Trio expand into organic energy bars markets

Tim Maples (left) and husband-and-wife Sam Stewart and Penny Kingan have formed a company  to...
Tim Maples (left) and husband-and-wife Sam Stewart and Penny Kingan have formed a company to manufacture and sell organic energy bars. Photo by Awaken Alive Energy.
A former Otago couple are out to take the energy bar market by storm.

Husband and wife Sam Stewart and Penny Kingan, originally from Arrowtown and North Otago respectively and now living in Nelson, have launched Awaken Alive Energy with business partner Tim Maples.

The couple ran an organic shop for a couple of years in Nelson. Ms Kingan, a vegan, was always on the look-out for good energy bars and snack foods.

Mr Stewart started making bars for the cafe at the shop and they sold so well that the couple decided to go into business.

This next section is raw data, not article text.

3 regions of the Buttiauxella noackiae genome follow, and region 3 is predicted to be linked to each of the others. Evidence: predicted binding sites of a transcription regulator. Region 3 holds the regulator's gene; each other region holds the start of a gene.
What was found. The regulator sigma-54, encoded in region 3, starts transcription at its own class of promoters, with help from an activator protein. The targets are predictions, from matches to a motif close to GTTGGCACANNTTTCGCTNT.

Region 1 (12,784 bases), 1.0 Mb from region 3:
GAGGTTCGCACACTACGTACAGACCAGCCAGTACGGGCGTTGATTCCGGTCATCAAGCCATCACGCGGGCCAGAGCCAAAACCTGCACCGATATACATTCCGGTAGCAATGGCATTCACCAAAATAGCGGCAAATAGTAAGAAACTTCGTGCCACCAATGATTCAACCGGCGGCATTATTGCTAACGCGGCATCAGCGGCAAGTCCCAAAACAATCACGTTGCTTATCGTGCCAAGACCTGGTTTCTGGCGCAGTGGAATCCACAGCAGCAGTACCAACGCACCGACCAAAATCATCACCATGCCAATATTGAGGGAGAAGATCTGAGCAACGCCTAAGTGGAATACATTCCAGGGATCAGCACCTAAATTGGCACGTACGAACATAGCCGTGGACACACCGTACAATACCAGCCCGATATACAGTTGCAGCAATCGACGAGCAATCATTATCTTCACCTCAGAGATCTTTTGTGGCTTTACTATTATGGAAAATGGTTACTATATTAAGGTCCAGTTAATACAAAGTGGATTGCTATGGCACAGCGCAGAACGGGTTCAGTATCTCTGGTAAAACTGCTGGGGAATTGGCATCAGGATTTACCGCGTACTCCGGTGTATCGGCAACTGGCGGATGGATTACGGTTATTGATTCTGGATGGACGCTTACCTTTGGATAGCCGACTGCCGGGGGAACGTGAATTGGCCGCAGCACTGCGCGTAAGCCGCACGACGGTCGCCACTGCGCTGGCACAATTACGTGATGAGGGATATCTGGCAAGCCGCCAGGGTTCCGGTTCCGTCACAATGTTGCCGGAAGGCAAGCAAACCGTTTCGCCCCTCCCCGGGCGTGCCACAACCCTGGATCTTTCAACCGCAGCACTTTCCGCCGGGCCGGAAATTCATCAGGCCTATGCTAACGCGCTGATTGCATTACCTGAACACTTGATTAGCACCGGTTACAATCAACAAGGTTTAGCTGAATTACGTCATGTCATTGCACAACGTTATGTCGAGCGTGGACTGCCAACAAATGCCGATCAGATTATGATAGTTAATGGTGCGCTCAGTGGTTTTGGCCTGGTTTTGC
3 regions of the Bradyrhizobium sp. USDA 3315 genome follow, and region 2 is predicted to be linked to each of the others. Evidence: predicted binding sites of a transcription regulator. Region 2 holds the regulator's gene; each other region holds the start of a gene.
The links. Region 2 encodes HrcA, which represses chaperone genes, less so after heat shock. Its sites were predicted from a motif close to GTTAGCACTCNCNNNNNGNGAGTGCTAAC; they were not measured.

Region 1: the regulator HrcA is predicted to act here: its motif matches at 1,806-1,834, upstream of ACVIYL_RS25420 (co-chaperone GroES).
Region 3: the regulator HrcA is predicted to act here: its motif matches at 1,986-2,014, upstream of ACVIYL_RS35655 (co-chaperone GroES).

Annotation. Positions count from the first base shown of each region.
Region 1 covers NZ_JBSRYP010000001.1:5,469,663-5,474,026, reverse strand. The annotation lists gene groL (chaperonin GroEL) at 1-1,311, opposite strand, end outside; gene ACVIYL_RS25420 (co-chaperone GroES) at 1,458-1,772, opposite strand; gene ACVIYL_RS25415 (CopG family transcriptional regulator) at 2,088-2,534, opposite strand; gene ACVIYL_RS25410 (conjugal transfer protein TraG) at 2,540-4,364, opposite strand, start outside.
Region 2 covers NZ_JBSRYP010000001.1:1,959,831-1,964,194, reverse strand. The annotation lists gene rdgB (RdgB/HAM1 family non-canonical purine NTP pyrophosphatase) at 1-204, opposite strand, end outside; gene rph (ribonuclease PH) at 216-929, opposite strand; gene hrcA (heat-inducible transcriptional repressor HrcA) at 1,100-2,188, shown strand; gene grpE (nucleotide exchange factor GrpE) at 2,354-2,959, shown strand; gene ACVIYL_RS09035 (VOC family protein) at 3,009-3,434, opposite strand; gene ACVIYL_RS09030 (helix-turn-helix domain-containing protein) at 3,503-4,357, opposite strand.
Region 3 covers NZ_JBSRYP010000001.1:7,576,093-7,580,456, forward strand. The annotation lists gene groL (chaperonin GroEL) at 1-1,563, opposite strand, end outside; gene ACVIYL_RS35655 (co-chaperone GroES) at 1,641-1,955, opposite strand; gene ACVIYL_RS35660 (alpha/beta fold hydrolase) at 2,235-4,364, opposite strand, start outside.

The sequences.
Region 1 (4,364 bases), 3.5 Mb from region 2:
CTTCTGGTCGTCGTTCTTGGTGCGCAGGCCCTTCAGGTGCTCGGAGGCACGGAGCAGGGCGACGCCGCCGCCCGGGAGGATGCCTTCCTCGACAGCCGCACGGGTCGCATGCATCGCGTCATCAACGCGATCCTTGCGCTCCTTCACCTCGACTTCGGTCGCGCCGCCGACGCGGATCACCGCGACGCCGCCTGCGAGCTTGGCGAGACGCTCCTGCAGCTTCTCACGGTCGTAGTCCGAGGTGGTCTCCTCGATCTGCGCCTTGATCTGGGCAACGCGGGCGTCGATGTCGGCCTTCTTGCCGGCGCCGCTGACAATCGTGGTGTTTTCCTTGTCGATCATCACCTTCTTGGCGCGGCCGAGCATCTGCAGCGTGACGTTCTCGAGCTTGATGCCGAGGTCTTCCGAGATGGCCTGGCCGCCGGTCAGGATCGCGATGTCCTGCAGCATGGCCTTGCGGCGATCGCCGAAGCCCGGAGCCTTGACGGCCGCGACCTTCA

Organics was a market that was "growing huge", Ms Kingan said.

Their raw food bars were made from certified organic ingredients. They were free of wheat and gluten, had no added sugar, additives, colourings or preservatives and no synthetic or heavily processed ingredients.

There were four flavours: apple cinnamon and walnut, cacao date and hazelnut, spiced apricot and cashew, and banana goji and cacao.

Ingredients comprised dried fruit, nuts and seeds and various "super foods" like raw cacao powder - the raw form of chocolate, and sacha inchi powder, which came from a nut grown in the Amazon rainforest.

They launched the bars in November, starting with organic shops throughout New Zealand, some yoga centres and specialty food markets. They now aimed to get in to the adventure sports market and outdoor stores.

They turned out hundreds of bars each week from a commercial kitchen in Nelson and it was "so good working for ourselves", Ms Kingan said.

She believed there was a gap in the market for such a product and she was excited about the possibilities. Using lots of "super foods" gave them a point of difference, she said.

In the next couple of years, the company hoped to look at the Australian, then Asian markets.

They were getting "heaps of good feedback" and lots of repeat buyers who were "just loving them".



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